“The greats weren’t great because at birth they could paint,
The greats were great because they paint a lot.”
—Macklemore, “Ten Thousand Hours”
Some of you know Macklemore because of “Thrift Shop.” Some know him because of “Same Love,” his ballad in support of gay marriage. I fell in love with his work some years ago when I encountered his early song “White Privilege.” In the quote above, he’s not saying anything new—the title of the song and other lyrics make his debt to Malcolm Gladwell plain. The point is that if you want to be good at anything, you have to practice it a long, long time, and due to his long hours of work, Macklemore figured out a way to say it well—so well that the words grip me and refuse to let go.
In his book Outliers: the Story of Success (2008), Gladwell says it takes 10,000 hours to truly master anything. To put that in perspective, if you started on January 1st, 2014, and worked at one single skill for ten hours a day, seven days a week, you’d be a true master of the skill on October 7th, 2016. Gladwell invented his number, of course, and everyone varies, but Gladwell has his reasons, and his central point is entirely sound. There are vanishingly few Mozarts in the world, child prodigies—and even Mozart reached the pinnacle of his genius because he took his talents and used them constantly. Macklemore works eighty-hour weeks.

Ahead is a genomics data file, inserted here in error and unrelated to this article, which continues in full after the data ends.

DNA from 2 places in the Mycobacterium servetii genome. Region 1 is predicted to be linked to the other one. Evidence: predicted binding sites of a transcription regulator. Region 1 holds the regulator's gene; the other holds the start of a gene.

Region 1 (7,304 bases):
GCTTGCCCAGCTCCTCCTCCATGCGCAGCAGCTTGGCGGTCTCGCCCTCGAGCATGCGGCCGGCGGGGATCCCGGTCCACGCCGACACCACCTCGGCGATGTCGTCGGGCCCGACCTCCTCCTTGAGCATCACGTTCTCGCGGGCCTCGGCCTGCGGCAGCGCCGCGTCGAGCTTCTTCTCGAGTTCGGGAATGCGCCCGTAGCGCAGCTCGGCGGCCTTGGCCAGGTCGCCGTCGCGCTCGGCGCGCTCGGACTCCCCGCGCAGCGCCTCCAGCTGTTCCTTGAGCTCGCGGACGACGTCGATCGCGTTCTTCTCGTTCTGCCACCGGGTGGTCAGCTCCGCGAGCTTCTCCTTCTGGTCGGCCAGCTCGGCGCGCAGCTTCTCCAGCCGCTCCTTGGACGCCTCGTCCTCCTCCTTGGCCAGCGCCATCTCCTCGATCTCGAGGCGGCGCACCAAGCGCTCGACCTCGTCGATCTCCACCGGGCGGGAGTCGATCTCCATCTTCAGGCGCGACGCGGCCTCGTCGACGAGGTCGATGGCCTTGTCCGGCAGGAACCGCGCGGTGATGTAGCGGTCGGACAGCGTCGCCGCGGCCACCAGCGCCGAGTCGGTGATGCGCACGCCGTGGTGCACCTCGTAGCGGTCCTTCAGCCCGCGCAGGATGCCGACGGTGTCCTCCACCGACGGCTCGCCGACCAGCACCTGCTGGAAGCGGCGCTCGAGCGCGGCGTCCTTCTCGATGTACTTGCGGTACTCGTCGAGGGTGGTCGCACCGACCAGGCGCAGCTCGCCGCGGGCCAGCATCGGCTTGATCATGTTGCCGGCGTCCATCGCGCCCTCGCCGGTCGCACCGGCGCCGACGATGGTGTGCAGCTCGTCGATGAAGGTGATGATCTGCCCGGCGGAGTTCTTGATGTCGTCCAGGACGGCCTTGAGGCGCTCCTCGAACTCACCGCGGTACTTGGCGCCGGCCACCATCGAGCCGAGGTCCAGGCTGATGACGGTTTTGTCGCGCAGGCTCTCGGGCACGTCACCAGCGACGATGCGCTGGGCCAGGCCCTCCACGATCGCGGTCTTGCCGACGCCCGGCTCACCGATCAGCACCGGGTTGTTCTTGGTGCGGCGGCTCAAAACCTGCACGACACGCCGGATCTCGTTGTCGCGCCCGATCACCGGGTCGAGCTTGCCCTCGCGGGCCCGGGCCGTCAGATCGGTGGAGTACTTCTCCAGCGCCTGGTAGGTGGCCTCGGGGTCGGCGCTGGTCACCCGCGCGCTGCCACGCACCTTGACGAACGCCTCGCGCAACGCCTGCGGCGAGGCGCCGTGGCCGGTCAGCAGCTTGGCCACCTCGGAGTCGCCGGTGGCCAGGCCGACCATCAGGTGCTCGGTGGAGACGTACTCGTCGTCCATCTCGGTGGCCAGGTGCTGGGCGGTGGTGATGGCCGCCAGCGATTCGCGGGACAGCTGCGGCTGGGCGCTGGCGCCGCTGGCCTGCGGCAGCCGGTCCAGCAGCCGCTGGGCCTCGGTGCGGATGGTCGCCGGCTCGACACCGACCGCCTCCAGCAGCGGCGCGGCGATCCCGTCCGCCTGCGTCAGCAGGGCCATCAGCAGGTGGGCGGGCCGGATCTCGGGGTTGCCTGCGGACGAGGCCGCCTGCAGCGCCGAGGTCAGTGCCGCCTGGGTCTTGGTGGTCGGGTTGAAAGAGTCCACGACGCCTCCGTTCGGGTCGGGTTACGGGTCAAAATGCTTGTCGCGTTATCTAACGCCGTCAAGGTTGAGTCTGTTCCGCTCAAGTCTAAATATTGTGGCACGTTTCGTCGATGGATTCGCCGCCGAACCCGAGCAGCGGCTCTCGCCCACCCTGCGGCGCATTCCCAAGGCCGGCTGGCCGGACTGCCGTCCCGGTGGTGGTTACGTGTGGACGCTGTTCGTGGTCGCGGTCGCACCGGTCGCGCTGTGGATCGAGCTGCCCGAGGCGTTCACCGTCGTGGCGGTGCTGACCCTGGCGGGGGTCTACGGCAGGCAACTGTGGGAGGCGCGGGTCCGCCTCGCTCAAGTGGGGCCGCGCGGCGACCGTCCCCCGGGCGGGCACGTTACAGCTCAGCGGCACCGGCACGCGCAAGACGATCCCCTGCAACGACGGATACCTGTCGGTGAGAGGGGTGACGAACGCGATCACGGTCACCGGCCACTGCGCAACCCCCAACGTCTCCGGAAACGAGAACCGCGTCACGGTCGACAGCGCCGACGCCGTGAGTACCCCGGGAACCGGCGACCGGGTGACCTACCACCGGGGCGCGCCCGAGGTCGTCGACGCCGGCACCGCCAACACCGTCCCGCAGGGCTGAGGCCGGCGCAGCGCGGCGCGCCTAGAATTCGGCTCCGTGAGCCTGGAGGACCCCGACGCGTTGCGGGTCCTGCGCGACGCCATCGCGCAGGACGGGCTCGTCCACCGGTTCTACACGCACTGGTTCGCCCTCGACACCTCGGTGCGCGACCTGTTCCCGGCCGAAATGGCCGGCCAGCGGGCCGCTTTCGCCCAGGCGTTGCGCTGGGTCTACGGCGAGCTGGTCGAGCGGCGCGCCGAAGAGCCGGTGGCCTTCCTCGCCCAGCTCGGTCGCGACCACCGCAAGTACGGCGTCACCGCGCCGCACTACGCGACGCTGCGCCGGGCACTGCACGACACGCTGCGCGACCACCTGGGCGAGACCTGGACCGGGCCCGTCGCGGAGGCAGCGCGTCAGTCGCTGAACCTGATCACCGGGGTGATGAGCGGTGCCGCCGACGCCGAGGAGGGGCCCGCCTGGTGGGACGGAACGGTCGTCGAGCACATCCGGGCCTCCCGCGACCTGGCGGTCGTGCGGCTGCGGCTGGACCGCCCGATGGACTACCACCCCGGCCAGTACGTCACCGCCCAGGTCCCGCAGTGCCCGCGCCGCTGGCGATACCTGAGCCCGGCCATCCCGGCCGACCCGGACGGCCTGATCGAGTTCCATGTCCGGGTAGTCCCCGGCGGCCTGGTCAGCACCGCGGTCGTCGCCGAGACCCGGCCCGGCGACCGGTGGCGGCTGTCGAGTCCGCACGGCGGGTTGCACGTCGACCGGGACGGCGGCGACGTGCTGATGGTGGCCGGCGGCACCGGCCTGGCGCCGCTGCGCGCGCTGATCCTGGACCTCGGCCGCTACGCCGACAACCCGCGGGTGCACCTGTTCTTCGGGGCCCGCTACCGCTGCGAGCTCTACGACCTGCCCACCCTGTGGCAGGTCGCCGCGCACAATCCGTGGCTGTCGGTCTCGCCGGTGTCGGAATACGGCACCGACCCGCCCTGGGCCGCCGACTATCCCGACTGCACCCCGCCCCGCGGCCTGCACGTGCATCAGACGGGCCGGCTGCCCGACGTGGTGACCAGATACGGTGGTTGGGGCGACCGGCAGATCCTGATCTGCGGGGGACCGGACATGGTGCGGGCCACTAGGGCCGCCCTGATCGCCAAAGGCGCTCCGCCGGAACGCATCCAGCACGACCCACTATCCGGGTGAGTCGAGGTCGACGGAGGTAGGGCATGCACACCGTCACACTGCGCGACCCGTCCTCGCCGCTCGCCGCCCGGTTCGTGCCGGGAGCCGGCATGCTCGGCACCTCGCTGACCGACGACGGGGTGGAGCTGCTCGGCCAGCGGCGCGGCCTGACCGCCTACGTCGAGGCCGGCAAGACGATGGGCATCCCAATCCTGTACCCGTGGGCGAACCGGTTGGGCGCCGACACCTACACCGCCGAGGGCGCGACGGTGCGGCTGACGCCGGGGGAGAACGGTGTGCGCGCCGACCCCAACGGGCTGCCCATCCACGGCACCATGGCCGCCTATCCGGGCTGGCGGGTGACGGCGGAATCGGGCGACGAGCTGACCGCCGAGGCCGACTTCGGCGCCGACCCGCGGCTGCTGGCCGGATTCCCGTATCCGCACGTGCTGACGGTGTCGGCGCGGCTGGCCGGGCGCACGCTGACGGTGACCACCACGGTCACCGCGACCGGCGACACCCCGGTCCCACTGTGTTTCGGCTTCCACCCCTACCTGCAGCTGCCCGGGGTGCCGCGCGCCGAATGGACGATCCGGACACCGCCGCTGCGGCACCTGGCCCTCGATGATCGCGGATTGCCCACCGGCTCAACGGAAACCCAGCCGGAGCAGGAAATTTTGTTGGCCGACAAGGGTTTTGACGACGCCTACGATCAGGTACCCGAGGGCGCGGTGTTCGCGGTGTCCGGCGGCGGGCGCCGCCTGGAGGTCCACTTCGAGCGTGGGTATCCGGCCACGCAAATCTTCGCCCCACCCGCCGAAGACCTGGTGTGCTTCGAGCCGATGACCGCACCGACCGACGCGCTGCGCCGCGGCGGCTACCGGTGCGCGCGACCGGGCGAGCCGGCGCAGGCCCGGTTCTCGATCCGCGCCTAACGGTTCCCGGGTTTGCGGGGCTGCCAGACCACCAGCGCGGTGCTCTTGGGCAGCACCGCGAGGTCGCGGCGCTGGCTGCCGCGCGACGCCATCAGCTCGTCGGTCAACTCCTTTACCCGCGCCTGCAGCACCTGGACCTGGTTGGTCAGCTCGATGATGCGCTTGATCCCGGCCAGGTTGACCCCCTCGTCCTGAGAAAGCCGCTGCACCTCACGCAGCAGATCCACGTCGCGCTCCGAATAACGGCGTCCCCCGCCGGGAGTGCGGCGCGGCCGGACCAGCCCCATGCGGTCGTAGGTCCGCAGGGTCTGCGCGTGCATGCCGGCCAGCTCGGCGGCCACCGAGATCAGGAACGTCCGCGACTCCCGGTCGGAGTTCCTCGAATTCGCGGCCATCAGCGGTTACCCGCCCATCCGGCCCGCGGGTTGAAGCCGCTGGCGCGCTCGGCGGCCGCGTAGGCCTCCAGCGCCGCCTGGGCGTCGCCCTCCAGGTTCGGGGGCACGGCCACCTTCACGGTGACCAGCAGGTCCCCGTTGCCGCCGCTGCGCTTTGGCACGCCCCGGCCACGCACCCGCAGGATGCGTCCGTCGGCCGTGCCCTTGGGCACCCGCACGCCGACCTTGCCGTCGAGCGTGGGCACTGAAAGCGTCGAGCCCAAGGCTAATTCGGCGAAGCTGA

So, Friends, let’s consider: if it would take nearly three years to master a skill while working at it non-stop, how long do you think it would take to master a skill only practicing it once a week? For an hour on Sunday mornings, say? Continue reading